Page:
Scripture Texts: Romans 7; Psalm 19
Here in Romans 7 Paul takes on what many have experienced in life. We know what it is we want to do but we are not able to do it. At the same time we know what we should stay away from doing and we do it anyway. This is the bakery problem. We can look at the baskets full of fresh baked bread, all the sugar glistening pastries, the chewy bagels, and don't forget those muffins as large as a person's head. There is full recognition we should walk on by and not get anything. Then we decide to get one thing, that becomes two, that becomes one of each.
Marriage is not exempt from this challenge. Often we can find ourselves knowing exactly what would be of great benefit for our spouse. Few and far between are the times when we are clueless about what we need to do. The challenge is following through.
At the root of this is the idea that we will have to subordinate our own wants and desires for the sake of another. Yup pride shows up again. Paul uses the language of sin, it is possible the root of all sin is human pride. Whenever our pride goes into overdrive, there is a good chance we will lose the battle of doing what we know we should do and not doing what we want to stay away from.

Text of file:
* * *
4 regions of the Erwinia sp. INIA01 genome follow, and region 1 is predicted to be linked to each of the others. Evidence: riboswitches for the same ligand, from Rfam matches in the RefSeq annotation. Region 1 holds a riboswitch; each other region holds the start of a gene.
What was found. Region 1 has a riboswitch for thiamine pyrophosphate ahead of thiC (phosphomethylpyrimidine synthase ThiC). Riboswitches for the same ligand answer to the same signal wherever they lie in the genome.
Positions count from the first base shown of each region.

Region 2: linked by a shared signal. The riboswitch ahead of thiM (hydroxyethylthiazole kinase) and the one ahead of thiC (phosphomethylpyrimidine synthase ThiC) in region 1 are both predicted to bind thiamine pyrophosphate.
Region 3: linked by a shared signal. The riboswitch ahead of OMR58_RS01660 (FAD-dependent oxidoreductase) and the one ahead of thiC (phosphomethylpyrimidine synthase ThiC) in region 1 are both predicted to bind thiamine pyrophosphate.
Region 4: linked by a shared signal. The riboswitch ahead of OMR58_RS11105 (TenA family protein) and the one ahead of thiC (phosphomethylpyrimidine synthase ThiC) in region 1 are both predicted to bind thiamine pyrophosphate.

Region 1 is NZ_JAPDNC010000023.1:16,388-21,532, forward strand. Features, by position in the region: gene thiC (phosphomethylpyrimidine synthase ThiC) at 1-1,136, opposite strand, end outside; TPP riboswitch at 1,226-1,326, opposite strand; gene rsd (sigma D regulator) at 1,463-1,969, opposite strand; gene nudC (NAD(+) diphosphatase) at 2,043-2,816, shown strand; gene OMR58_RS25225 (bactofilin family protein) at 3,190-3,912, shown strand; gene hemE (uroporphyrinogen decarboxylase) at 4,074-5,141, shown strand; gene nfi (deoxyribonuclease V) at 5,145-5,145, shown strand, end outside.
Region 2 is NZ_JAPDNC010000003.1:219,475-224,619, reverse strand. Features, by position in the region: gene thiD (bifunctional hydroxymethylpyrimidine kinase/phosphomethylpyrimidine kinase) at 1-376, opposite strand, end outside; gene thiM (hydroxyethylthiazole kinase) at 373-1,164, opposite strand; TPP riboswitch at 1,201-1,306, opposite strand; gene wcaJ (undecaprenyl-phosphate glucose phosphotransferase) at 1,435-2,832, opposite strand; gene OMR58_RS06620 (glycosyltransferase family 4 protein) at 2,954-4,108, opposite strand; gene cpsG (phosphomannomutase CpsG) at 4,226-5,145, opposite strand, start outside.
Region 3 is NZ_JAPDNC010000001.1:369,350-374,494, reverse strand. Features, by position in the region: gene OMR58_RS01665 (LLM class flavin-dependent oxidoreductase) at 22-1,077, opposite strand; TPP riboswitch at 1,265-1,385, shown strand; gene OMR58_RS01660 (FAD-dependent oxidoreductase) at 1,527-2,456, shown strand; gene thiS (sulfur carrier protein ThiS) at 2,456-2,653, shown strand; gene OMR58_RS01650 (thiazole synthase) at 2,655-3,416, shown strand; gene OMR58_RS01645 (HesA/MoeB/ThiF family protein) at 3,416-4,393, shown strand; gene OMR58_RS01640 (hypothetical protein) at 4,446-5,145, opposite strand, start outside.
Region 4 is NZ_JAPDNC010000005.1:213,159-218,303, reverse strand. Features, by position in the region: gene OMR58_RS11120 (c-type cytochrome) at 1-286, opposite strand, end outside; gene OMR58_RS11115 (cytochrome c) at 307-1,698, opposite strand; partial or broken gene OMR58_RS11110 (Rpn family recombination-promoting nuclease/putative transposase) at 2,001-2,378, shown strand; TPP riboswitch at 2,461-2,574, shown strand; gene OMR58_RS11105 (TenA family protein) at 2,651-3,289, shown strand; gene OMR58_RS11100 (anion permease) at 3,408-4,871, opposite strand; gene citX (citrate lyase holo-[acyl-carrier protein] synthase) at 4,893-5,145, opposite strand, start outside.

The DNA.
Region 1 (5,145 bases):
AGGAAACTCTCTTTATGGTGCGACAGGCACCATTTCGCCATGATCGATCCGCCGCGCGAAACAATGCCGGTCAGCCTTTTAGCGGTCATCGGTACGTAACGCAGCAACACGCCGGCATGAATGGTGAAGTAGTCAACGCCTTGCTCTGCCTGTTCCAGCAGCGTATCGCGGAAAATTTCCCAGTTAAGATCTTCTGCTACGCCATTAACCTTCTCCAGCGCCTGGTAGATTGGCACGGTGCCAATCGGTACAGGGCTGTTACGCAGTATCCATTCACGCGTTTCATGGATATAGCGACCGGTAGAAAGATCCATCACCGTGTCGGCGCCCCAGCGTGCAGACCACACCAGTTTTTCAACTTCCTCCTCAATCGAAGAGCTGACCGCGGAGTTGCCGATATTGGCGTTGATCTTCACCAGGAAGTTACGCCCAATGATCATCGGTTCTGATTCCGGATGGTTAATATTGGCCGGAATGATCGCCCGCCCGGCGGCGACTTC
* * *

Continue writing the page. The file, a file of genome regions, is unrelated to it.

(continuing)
Three little words convince us that our actions are okay, I deserve this. These three words have signaled the downfall of many marriages. To be clear, this is not to say we do not deserve certain things. However when we begin to justify our actions by what we deserve, or make demands about what we deserve, pride is lurking.
Cultivating a healthy marriage pays attention to the feelings and declarations of what we deserve. Each partner searches themselves to root our pride. Together the couple can talk about the struggle of pride and feeling like they deserve certain things. This conversation should take place long before the feelings of pride are raging and demands are being made.
Oh, and like in our individual lives, the more we choose what we know to be right, the easier it gets to make that choice in the future. It is true, practice makes perfect easier.